Interview lined up? Maybe you haven’t had one for a while or maybe your last one went awfully. Interviewing is intense. You meet someone for the first time and are expected to build a rapport, prove yourself better than the last 4 people they saw and explain how you are going to benefit the company. It’s a tough time for anyone, not just millennials. But, good news! There are a few extremely simple tips you can take to make sure you present your best you.
- Dress Comfortably
It’s easy to get carried away with your interview suit. You want to look your best to impress your potential future employer. However, this is not your wedding day. This does not mean turn up in baggy jeans and a branded tee shirt but it does mean be comfortable.
If you are a cold person then wear a jumper on top of your shirt – your next employer doesn’t need to see the length of your tie. If you sweat a lot under pressure or feel the change in heat easy (this is very real) then wear plenty of deodorant or an undershirt so you don’t worry about forming sweat patches. You have enough on your mind.
Do not buy a brand-new pair of shoes for your interview. Whilst it is wrong to judge a book by its cover, people do. And if you walk into an interview slipping and sliding, that sets a bad impression. On top of that, by the time you get off the train and find the office, your new blisters will be playing on your mind and on your feet.
2. Be Geographically Savvy
If it’s your first time interviewing in London then life can be a whirlpool. Tall buildings, tube stations and signs that don’t make sense. The same goes for most major cities but it can happen anywhere new to you. Google Maps becomes your best friend here. Make sure you know exactly where you are going and write down the instructions on your phone. The last thing you want is to bank on using Google Maps then find there is no 3G in the area. This can only lead to panic or lateness. Neither of which are useful in a job interview.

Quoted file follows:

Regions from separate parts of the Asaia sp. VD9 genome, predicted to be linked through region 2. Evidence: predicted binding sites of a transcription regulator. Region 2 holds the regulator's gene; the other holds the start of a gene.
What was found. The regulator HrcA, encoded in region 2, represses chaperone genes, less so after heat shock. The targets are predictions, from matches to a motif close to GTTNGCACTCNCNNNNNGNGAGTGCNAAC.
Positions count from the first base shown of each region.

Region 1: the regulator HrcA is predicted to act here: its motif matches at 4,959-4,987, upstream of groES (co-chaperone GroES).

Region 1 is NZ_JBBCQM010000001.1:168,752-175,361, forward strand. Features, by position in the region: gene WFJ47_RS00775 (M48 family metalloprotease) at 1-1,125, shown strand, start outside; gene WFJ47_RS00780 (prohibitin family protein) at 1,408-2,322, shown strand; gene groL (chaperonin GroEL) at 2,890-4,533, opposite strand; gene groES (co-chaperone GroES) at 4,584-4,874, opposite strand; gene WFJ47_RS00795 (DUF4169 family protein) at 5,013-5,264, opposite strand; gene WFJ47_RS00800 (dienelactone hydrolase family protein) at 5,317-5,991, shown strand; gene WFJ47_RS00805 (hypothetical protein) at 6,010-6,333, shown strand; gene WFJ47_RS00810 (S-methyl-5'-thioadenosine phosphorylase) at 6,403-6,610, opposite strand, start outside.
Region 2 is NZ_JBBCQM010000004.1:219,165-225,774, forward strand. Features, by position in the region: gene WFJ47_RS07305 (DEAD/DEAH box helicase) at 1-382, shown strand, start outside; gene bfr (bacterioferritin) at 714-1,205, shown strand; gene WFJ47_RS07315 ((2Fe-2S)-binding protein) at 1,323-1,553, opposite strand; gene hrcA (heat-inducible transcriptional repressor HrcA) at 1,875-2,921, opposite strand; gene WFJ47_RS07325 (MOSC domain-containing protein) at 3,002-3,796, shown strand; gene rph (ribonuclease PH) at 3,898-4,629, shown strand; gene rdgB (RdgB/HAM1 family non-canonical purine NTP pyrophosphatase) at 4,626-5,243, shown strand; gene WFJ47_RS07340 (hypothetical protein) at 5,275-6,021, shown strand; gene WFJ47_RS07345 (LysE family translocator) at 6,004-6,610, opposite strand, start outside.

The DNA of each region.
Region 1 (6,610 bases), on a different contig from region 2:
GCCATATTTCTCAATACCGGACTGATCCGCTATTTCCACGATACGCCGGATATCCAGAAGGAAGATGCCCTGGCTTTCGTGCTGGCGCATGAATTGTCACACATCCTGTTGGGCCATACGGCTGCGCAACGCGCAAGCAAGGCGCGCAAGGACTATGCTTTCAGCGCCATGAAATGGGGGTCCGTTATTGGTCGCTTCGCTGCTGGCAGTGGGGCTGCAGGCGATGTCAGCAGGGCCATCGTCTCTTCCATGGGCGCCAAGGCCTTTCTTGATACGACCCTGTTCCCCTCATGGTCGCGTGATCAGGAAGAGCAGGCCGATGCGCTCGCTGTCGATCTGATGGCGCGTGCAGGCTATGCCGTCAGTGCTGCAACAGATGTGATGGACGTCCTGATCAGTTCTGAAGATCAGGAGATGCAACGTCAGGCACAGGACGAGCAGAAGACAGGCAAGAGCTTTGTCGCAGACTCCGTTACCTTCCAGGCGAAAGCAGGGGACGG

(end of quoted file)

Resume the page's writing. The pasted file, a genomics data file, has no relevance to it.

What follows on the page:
3. Don’t Be Late
If you are driving to your interview then make sure you leave yourself plenty of time for traffic, to get a flat tyre and to grab a bite to eat. If they don’t have a car park, make sure you find somewhere to park nice and early as you’ll need to walk the rest of the way – your Sat Nav doesn’t take into consideration walking time.
Get the earlier train or bus and lie to the person that is giving you a lift. Whatever you need to do, do it. There is no worse thing that turning up to an interview late without a valid reason. You hear stories about people being late and recovering superbly but that’s not something to aim for.
4. Don’t Be Early
On the flip side of this, whilst you have arrived in plenty of time, this doesn’t mean you need to go in immediately. As an interviewer, there’s nothing worse than your candidate turning up 40 minutes early. People have stuff to do and don’t want to be rushing around to accommodate you just because you’ve arrived early. Sit in your car, find a coffee shop or go for a walk and prepare yourself mentally – just not in their reception!
5. Do Your Research
This is a simple one that appears in any list. Usually, it’s associated with knowing all about the company and looking like you already fit in – and that’s fine. Ultimately, if you’ve done some background research into the company (some – you don’t need to know everything) then you show eagerness to work there and demonstrate that you want to be part of the team. This is leaps and bounds ahead of the other candidate that says, “not a lot” when asked what he/she already knows about the company.
So, now you’re ready to smash your next interview, it’s time to kick start that job search. Head over to our jobs page to see our latest selection of millennial roles.
Dominic is the Director of Content Marketing & Communications at Mio. You can follow their blog about Slack, Microsoft Teams and Cisco Webex Teams here.